When the idea of the Women’s Shed cropped up after some “guinea pig” came through SAMS, the agencies were keen to encourage it to happen. Once Whitby Women’s Shed settles in more, some agency referrals will start to come through one by one. The first one or two will be a learning experience for individual Shedders but also further establish the Sheds ethos of caring about each other. Sheds are not clubs to join but a form of mental healthcare. Nurturing the feel good factor. Whitby DAG also looks out for isolated people.

Our Sheds also work with a care home in Sleights for selected residents. The Sheds can only incorporate a handful, of such folk but it does them great good. We’ve got some thoughts being mutually worked up that might enable many more residents of different care homes to benefit. 2018 maybe.

Why do we work with Agencies? Because we benefit each other and more importantly we benefit their clients with needs.

The agencies come with knowledge of people. When we receive requests to come directly from individuals or from carers we need to discover a bit about them and to informally assess them as potential “fits” within the group. There are misfits in the group anyway:-).

  • Are there people the Sheds cannot take?

Certainly. The Sheds are not just interest groups, they are for people experiencing – perhaps quietly – the pain of isolation and having lost something. People need to be able to express why they want to be at a Shed and how they think it will help them. Clearly, sometimes a carer explains that.

We cannot take people who need personal care like the toilet. If they come with a carer to do those tasks then that’s not a problem.

Workshops by nature are not hotel lounges, but we try to meet the needs of individuals where we can. The premises we use are not ours of course but the “landlords” are very willing to put in place, or have the Shedders do, basic improvements for access and internal mobility. Some activities will not be so simple for people with disabilities, but they often like to watch and do other things that challenge seated at a table.

Of course, a big limitation is numbers from the point of view of it being a workshop with benches, tables and equipment. On the other hand, once numbers get above 12 to 15 the flow of communications, interactions and group relationship breaks down The family fragments. Thus numbers are limited which is why it is not just a case of friends bringing friends. It is not per se a friendship club, but a place where friendships can be made alongside making other things!

Finally, we do not provide transport as part of the Shed organisation though Shedders often help one another that way.

  • Why aren’t there more Sheds? 

The answer is that Sheds are not that easy to start. The reason is that there are many ingredients (not least premises and cash) before anything can get underway. Village Halls and similar places are often not suitable because they are multi-use buildings. They are suitable for craft groups, but not for Sheds (even though some of the activities may be craft).  Storage is another big problem.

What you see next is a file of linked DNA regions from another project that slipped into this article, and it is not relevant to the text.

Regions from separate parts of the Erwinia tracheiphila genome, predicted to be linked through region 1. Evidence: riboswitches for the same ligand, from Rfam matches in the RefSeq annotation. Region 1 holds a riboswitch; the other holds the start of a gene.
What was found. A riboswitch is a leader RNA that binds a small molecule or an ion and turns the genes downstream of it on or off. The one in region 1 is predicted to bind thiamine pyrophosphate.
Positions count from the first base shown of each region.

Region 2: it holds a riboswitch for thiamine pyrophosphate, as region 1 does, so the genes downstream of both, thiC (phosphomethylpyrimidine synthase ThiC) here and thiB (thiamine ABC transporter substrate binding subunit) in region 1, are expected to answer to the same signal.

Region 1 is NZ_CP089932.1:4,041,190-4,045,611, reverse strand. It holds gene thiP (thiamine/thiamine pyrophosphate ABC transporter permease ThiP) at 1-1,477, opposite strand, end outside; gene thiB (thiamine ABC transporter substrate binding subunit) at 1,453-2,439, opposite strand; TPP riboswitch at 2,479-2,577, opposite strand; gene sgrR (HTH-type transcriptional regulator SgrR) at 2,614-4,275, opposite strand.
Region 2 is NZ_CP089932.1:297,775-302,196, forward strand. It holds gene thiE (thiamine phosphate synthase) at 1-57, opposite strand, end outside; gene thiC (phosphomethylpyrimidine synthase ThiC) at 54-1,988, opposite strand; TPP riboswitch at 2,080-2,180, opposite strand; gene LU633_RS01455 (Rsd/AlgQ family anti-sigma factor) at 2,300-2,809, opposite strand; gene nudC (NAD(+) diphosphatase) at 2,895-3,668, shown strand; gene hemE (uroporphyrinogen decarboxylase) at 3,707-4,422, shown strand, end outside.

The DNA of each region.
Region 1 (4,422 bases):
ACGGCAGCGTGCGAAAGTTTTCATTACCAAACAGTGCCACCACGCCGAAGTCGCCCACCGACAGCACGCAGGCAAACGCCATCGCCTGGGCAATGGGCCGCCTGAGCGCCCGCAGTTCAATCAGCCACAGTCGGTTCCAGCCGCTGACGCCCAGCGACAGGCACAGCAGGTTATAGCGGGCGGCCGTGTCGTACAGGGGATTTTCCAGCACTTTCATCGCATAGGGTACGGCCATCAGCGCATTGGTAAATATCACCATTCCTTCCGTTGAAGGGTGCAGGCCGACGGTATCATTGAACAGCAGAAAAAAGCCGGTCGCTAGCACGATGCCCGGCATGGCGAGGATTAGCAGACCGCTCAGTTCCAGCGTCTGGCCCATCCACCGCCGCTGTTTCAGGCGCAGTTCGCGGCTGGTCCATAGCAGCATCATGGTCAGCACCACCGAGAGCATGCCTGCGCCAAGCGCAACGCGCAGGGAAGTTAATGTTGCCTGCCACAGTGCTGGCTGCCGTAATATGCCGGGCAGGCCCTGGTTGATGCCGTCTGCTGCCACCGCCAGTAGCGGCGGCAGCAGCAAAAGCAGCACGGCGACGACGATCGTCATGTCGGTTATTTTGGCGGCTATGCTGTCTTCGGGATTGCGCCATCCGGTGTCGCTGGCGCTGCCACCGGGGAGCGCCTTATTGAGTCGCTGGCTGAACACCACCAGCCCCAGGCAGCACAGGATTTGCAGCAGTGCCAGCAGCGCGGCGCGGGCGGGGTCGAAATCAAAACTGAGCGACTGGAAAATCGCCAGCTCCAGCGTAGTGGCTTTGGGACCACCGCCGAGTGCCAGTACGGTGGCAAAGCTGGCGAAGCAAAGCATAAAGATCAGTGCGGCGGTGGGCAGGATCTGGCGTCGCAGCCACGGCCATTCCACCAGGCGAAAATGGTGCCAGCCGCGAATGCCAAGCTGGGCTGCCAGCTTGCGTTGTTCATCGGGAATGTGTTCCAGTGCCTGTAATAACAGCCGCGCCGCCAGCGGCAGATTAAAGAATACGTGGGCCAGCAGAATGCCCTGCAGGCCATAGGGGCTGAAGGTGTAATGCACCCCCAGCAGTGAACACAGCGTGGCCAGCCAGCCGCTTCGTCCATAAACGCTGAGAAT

Also, rents and utility costs must be affordable (i.e. not commercial rates). Even though grants are usually a starting point and cover such things as rent, that is temporary. To be stress free, operation of a Shed needs to be ultimately (by 12 months say)  sustained by members subs.

Then there’s researching needs, writing bids (and waiting :-)), arranging insurance, gaining supporters, dealing with agencies (developing those trust relationships) and getting a small, capable, communicating, team of pioneer Shedders who have themselves a need for a Shed.

Thus, SAMS was pretty much alone in North Yorkshire (and we think actually alone). Our nearest Shed is Redcar which hit the ground a few weeks ahead of SAMS. Now, two years later there are very good prospects for 2 Sheds in Scarborough, a second for men in Whitby (to ease the pressure on SAMS) and Sheds are being looked at for areas way from Whitby in the rural areas.

If the atmosphere is right, Sheds virtually run themselves because people find their level and interests and become leaders in activities. It’s bottom up and not top down except for Shed responsibilities like finance, health and safety, external relations and so forth. (the jobs people don’t want to do!!!).

SAMS took 3 months to set up, but a fair bit of background work had been done on premises and connecting to funders. Also the core half dozen men who needed it were already identified (largely by accident).

Most will take much longer. The She Shed took 9 months (even when funding was available at 6 months). Some will take much longer. The UK Men’s Shed Association (UKMSA) is there to advise. Sheds are wonderful. Thank you Australia for your export to UK!